For my first test, I’ve got some soil straight from my own backyard. After all, there’s no place like a geologic unit containing abundant clay with high swelling potential. I put this in the oven to dry it out first, don’t tell my wife. Just kidding she knows whom she married. Now let’s put it in the apparatus and watch what happens. As it saturates, the soil expands over time, eventually reaching a 10% increase in volume over its dry state. Trust me, that’s enough to put a crack in the drywall. But, it’s really not that dramatic on video. So, to help illustrate these concepts a little better, I’ve got a bag of the instant viral video. That’s right I’m talking about Superabsorbent Polymer Beads, also known as Orbeez. These beads behave very similarly to expansive soils, except they’re way cooler than dirt in almost every way, even for a civil engineer.
First I tested these with no confining pressure and went a bit overboard. You can imagine if you built a house on this, you might get motion sickness every time it rains. It would wreak havoc on your structure. I tried it again with fewer orbeez, but it was still too much. This is an exaggerated view of what happens as water penetrates the subsurface and saturates an expansive soil. It’s hard to imagine anything that could avoid damage in this environment. So, let’s add some weight - and fewer orbeez this time so I don’t max out the range of my dial indicator. You can see that these fishing weights hardly make a difference. And that makes sense, right? A house probably puts more pressure on the ground below it than a few fishing weights. What about ten times that weight? It takes them a lot longer, but the orbeez are still able to swell to their full dimensions under this 20lb barbell, which is about the most my little acrylic oedometer can handle.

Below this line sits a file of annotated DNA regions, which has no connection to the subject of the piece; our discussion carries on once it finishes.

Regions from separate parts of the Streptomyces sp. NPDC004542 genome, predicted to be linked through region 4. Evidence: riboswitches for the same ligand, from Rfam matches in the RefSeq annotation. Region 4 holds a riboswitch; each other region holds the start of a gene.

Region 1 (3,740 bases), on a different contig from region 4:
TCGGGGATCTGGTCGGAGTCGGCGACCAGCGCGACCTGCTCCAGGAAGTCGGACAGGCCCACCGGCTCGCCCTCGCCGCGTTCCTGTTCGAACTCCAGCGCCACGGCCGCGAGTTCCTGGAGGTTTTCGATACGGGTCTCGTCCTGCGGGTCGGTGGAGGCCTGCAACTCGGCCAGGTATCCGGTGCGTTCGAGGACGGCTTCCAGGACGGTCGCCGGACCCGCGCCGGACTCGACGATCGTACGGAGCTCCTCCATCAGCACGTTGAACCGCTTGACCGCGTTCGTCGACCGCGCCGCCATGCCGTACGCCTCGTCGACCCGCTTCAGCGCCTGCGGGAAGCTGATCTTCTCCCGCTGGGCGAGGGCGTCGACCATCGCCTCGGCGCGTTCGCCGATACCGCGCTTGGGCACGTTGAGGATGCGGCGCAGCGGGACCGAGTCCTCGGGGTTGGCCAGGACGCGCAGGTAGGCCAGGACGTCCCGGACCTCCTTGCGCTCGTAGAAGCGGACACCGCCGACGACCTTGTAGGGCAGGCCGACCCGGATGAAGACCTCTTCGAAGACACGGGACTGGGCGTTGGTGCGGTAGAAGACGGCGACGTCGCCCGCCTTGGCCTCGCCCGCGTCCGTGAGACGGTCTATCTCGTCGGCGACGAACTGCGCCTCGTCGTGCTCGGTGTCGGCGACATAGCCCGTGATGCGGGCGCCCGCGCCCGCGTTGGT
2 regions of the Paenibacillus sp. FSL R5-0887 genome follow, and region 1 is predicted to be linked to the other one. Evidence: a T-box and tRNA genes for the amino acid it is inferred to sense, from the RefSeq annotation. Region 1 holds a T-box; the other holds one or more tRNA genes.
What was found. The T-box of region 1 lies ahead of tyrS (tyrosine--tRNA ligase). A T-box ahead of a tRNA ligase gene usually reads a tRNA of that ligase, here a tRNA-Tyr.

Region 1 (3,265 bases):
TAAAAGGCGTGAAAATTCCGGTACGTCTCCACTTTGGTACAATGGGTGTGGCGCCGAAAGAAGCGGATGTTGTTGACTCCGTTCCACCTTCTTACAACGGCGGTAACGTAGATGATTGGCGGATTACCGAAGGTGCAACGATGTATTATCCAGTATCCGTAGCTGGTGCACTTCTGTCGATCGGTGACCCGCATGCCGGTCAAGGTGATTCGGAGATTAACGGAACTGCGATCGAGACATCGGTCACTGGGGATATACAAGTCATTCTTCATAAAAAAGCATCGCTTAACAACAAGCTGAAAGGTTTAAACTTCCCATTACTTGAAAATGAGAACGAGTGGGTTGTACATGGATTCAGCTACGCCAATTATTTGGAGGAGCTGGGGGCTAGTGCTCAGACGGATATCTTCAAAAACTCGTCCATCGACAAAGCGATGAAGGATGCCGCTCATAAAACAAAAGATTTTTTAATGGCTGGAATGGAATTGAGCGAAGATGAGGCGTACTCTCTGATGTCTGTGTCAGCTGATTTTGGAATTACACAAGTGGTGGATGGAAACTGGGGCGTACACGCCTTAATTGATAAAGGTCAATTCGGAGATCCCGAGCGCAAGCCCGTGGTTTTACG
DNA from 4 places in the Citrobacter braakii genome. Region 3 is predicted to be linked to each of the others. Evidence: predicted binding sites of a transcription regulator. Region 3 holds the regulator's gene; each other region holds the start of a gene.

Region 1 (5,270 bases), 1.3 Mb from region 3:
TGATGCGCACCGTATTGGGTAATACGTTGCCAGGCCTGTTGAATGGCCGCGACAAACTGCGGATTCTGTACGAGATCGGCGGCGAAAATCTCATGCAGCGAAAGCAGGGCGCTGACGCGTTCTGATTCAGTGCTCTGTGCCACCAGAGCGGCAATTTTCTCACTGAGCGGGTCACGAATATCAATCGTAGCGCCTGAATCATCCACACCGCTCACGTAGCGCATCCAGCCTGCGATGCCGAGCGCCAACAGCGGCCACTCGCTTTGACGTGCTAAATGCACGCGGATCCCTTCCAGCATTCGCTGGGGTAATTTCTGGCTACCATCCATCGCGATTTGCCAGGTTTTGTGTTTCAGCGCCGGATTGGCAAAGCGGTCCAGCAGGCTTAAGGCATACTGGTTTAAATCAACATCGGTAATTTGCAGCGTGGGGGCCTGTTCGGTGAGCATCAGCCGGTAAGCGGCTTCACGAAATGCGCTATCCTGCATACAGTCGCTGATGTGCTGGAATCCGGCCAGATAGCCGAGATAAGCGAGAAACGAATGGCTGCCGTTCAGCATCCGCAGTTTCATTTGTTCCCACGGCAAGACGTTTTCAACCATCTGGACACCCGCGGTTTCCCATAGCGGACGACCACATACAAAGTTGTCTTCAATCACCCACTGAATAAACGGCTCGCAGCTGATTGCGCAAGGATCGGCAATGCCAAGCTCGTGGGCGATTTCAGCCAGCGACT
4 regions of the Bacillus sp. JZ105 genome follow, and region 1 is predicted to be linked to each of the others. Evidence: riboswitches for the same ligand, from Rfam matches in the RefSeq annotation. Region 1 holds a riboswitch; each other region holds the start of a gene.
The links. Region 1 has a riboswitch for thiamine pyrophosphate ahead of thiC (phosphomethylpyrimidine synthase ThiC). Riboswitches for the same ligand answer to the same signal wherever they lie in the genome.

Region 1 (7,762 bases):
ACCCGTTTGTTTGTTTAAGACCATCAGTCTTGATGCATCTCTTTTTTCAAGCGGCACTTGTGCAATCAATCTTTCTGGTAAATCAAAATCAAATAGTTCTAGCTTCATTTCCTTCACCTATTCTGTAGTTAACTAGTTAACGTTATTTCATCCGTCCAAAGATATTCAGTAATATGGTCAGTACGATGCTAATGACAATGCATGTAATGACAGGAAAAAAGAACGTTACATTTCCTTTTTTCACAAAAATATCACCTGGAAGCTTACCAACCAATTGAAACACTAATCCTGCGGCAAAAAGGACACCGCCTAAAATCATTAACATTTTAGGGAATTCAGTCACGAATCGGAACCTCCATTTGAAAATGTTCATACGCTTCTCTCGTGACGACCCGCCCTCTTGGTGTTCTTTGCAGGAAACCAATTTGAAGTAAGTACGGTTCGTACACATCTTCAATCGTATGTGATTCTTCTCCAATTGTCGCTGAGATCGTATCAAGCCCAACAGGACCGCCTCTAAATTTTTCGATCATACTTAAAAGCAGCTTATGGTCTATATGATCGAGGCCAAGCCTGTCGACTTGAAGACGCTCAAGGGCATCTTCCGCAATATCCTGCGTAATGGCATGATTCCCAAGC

This is not just the case for orbeez by the way. Some clay soils have swell pressures on the order of megapascals (that’s hundreds of pounds per square inch). So you can see how big of a challenge these expansive soils can pose. There are lots of ways that engineers try to mitigate damage from these kinds of soils. You can simply remove all the expansive clay and bring in better soils for your project. You can grade the site so that water drains away from your structure, keeping moisture fluctuations down. You mix chemicals into the soil that limit its ability to absorb water. Finally, you can simply to build heavy enough to counteract the swell pressure and keep the soil from expanding. But as we saw in the demonstration, even a small amount of soil or in this case a colorful soil surrogate can lift a lot of weight.
I’m leaving out the simplest solution, which is simply to avoid expansive soils because it’s generally not feasible. It may be true in the parable that the wise man built his house on rock, but some civil engineer had to build a road to that guy’s house, and the engineer didn’t get to choose what kind of soil was on the way. Expansive soils are not a particularly newsworthy or exciting hazard (unless you’re the type of person who makes videos about dirt in your garage), but they still cause a tremendous amount of damage to buildings and the public infrastructure we rely on every day. They are one of the many factors taken into account when designing civil structures and the subject of ongoing research to find cost-effective and sustainable practices for mitigating the damage they cause. Thank you for watching, and let me know what you think!